Puppy Socialization - Part 2
Most people know that you need to socialize puppy with other dogs. Puppies go through a socialization period which usually begins at around 3 weeks of age. During the socialization period, a puppy’s eyes fully open and they have complete visual capacity. Their ears also open during this period. Because they are now able to hear and see, they begin to venture away from their mother and explore. They also begin to form social relations, usually with their litter mates. If a puppy is taken away from his litter mates too soon, they may not develop appropriate social skills.
During the socialization period, puppies begin to play with their litter mates; the skills learned from this play are essential for proper socialization skills when the puppies get older. They learn how to communicate with each other, how to interpret signals, and how to offer signals. This signals are used to help control aggression in adult dogs. Eventually the puppy will be taken away from his mom and his litter. It is important not to stop the socialization at this point.
You must continually socialize your puppy with other dogs, and other animals, even as they are becoming adults. However, it is important to do this properly. You do not want to reverse the benefits achieved from early socialization. Many people will bring their young pup to a dog park to socialization him. This could have some negative effects. If you have ever been to a dog park, you know that there is usually a greeting party consisting of many of the dogs already enjoying the dog park. This can be overwhelming for a young puppy. Even if he was properly socialized with his litter mates, it was unlikely he was every exposed to this type of greeting party! This may cause a puppy to be fearful of dogs.
If you really want to go to the dog park, I recommend finding a time when the dog park is almost empty (preferably completely empty so you can first introduce your puppy to the dog park). Do not bring your puppy in on a leash. A leash will prevent your puppy from fleeing if it is frightened. Puppies also have the “fight or flight” response; if they can’t flee, they will fight. You do not want to teach that.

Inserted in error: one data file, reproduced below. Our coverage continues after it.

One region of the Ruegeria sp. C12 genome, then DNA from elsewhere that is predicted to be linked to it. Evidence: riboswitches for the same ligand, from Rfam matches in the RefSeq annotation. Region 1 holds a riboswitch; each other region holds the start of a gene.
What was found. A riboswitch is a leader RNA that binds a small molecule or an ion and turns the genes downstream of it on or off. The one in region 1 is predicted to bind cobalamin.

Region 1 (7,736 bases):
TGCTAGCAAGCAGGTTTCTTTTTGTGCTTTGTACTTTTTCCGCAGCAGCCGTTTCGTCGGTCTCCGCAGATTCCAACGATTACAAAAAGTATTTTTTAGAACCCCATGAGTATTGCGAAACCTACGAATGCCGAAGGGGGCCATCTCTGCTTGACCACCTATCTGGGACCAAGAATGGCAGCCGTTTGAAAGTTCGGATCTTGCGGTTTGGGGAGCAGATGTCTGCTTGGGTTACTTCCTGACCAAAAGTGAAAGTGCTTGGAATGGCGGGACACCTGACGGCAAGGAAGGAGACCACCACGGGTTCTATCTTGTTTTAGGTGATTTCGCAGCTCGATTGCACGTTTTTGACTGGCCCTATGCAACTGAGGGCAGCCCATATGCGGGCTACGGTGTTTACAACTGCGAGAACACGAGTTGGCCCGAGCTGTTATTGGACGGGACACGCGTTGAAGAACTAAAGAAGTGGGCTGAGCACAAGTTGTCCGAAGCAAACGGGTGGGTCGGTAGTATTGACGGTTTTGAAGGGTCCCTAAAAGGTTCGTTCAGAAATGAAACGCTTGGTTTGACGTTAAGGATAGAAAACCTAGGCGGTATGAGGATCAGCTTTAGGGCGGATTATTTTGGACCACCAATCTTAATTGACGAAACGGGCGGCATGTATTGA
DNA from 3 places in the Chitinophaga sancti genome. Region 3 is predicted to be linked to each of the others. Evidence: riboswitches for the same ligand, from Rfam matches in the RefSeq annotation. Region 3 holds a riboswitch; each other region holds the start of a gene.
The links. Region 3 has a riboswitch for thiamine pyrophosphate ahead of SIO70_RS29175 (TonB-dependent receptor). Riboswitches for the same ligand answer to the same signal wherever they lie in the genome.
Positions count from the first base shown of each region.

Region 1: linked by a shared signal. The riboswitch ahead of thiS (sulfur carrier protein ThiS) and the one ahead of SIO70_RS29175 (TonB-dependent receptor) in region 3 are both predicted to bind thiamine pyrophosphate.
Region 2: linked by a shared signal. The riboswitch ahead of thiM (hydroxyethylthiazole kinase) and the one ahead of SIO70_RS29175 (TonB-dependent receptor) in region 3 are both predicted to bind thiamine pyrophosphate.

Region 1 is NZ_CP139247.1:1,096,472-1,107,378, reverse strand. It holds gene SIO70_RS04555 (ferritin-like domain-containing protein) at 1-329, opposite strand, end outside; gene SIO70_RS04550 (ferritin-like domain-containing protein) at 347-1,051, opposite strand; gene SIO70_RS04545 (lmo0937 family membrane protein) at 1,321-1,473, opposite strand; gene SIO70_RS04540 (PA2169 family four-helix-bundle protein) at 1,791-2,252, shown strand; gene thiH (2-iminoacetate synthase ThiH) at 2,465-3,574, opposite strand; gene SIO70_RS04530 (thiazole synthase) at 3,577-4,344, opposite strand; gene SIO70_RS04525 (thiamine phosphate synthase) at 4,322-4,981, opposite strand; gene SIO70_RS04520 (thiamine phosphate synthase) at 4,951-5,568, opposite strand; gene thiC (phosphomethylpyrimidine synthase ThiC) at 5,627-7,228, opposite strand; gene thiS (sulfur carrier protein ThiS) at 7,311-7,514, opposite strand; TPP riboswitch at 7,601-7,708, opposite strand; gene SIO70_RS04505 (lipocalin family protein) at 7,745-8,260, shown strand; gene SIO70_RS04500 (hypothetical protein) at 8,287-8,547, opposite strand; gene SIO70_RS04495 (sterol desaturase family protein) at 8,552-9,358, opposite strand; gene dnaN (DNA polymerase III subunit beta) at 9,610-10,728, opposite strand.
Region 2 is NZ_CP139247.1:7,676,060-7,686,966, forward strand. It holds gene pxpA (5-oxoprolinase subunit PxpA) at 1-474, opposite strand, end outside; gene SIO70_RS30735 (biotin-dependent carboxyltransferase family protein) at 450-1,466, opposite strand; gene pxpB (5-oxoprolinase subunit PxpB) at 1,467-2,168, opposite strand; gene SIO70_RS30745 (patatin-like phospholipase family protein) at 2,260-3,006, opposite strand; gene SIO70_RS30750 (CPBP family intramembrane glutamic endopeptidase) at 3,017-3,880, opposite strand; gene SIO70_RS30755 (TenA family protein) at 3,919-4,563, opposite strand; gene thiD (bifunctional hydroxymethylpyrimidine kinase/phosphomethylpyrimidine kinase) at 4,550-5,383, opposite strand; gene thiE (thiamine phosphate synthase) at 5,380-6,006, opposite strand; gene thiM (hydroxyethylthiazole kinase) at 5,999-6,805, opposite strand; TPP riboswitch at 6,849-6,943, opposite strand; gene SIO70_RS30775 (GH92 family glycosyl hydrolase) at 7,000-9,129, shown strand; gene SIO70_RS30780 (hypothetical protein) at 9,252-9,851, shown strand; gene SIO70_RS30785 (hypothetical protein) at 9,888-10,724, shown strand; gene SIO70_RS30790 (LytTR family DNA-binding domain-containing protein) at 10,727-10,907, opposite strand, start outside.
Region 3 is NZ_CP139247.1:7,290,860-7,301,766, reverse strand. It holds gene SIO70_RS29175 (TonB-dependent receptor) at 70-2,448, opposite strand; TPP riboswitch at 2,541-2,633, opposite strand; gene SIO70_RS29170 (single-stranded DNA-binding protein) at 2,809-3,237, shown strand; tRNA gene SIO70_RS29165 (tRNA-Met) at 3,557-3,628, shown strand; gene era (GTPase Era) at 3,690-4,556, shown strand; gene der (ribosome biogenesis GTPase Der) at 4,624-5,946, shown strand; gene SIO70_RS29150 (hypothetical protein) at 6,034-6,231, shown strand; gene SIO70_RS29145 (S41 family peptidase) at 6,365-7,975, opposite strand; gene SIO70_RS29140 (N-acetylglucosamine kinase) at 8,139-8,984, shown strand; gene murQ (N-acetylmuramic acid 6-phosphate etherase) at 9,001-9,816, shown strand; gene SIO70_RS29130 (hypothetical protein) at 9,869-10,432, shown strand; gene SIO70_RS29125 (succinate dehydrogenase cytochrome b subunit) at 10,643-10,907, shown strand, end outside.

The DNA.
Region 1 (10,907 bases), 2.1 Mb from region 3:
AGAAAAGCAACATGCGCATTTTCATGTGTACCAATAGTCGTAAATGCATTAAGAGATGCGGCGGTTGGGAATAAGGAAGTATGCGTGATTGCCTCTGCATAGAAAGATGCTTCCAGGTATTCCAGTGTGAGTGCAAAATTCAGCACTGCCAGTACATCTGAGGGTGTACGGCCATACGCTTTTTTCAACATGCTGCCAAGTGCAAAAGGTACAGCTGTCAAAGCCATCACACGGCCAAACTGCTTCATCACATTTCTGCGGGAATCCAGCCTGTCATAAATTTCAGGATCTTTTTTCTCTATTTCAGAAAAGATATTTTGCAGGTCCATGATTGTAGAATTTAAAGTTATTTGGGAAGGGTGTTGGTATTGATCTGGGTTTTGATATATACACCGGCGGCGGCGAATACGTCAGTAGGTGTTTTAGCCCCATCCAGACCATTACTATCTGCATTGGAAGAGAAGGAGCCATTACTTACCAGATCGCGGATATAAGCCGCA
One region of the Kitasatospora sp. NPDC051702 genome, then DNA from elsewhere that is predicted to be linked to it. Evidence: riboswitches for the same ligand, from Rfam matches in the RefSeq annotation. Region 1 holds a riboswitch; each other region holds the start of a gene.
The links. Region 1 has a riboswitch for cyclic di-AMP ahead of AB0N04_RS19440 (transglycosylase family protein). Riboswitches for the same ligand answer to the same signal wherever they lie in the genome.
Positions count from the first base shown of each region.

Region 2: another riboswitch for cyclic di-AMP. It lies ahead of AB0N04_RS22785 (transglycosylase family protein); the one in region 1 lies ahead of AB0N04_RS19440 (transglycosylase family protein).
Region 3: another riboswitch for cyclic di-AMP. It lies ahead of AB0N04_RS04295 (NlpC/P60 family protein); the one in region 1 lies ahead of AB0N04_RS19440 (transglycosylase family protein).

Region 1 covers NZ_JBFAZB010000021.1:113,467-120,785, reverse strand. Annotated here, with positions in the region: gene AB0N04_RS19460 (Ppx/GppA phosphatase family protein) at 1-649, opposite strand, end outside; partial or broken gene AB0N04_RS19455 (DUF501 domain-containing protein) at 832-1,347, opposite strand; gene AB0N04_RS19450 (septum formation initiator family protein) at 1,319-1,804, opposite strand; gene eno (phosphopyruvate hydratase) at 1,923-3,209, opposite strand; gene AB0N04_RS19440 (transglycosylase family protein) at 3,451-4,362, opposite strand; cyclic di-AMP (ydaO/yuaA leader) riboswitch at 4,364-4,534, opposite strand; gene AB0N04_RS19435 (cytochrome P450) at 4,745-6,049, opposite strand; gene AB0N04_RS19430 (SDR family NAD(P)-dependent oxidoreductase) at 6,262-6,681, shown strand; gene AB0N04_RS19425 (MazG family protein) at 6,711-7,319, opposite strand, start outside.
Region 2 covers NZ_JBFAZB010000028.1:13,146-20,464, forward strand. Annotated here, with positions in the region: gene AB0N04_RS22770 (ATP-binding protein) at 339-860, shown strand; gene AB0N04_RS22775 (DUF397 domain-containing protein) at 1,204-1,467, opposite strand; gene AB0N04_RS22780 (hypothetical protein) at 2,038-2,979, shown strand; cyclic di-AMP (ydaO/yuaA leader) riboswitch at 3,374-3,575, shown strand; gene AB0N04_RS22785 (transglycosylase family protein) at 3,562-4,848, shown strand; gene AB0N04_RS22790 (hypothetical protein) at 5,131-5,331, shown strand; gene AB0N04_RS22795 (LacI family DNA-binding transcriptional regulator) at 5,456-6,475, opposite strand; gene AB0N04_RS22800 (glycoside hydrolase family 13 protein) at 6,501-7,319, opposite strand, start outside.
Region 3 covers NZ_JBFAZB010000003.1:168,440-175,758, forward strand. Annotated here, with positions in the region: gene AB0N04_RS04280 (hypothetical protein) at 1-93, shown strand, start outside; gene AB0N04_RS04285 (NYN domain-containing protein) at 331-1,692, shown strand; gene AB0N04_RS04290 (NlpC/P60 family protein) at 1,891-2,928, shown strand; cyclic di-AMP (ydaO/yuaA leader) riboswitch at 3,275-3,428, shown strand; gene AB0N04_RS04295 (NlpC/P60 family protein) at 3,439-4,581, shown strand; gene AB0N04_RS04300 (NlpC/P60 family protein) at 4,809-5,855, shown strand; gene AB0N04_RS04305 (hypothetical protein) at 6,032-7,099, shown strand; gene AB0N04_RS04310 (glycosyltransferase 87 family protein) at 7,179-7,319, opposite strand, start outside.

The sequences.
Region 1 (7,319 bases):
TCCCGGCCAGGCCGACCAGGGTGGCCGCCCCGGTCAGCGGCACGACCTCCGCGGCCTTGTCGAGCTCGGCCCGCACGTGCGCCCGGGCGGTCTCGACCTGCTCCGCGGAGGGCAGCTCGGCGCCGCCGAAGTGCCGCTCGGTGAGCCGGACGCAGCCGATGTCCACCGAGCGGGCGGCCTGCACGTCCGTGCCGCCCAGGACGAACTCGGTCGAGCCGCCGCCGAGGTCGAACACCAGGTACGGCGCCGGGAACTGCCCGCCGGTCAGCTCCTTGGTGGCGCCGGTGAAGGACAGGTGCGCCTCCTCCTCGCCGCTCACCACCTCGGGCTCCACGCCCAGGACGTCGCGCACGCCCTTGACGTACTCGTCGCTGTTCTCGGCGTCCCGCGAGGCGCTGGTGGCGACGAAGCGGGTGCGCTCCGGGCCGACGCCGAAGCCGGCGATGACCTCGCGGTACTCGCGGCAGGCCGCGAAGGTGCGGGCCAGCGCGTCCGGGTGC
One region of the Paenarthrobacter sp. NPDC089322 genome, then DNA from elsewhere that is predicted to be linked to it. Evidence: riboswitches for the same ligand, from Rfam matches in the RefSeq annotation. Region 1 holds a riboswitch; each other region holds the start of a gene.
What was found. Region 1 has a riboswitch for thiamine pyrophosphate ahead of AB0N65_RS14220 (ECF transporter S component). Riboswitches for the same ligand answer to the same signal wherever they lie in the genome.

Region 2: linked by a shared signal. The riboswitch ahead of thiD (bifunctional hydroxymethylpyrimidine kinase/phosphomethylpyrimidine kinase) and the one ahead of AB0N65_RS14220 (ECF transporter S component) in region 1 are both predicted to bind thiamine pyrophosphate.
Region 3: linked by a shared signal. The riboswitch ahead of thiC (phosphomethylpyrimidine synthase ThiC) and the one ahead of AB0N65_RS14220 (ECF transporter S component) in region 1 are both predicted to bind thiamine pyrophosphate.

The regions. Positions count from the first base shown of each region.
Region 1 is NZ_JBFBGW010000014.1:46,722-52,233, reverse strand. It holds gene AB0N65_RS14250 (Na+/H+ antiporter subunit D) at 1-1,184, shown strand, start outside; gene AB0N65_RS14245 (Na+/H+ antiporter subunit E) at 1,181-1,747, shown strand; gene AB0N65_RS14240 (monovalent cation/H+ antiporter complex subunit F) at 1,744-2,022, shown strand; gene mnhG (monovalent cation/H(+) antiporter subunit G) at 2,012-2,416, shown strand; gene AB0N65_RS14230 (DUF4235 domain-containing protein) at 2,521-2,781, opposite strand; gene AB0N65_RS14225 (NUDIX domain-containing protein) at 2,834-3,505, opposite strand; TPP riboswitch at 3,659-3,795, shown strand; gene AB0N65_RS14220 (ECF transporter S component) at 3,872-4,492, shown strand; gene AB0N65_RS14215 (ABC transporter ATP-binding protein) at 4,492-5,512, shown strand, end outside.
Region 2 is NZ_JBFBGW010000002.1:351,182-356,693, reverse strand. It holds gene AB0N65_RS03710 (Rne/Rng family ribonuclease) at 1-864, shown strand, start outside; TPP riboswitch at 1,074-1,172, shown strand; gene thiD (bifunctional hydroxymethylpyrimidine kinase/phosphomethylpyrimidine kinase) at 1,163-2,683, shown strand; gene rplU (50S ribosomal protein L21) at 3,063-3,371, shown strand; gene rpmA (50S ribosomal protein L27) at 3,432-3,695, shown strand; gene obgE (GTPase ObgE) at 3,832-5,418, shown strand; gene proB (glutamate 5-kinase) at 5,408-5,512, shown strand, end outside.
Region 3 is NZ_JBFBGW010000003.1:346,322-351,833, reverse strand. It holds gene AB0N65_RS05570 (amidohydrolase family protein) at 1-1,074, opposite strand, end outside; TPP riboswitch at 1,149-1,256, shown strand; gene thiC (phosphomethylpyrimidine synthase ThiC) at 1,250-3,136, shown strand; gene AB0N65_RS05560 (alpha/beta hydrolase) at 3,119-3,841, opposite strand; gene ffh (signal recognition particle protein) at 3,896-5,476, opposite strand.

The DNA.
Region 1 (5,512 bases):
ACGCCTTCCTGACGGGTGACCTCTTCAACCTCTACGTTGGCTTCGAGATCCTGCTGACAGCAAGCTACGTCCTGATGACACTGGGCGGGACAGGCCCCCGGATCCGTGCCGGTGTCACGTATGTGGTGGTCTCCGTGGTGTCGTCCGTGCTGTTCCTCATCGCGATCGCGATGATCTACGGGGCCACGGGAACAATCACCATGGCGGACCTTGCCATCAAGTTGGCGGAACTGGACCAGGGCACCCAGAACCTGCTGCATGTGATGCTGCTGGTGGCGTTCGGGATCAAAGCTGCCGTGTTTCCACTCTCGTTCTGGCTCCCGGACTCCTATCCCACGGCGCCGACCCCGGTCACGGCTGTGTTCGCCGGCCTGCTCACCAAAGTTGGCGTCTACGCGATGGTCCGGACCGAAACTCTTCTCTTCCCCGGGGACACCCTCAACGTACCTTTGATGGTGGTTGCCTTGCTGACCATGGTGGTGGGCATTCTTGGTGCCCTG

A better way to socialize your puppy to other dogs is to set up a play date with another dog you know to be calm and socialized. Let them go up to each other and sniff each other, that is how they greet each other. Let them sniff, let them play, let them roll around, but watch for any signs of distress.
Another way to continue socialization is by simply taking walks with your puppy. If you are just beginning socialization walk by another dog and watch your puppy to see how he reacts. If there is no distress, and the other dog is friendly, again, let them say hi and sniff each other.
You do not want to force interaction between your puppy and another puppy or dog. Socialization should be enjoyable, the minute it becomes less than enjoyable, it is no longer socialization, it becomes a forced interaction. This can lead to fear and aggression.
Continued socialization is essential, even when a puppy becomes a dog!
Next week I will discuss socializing your puppy to different sounds, surfaces, and smells!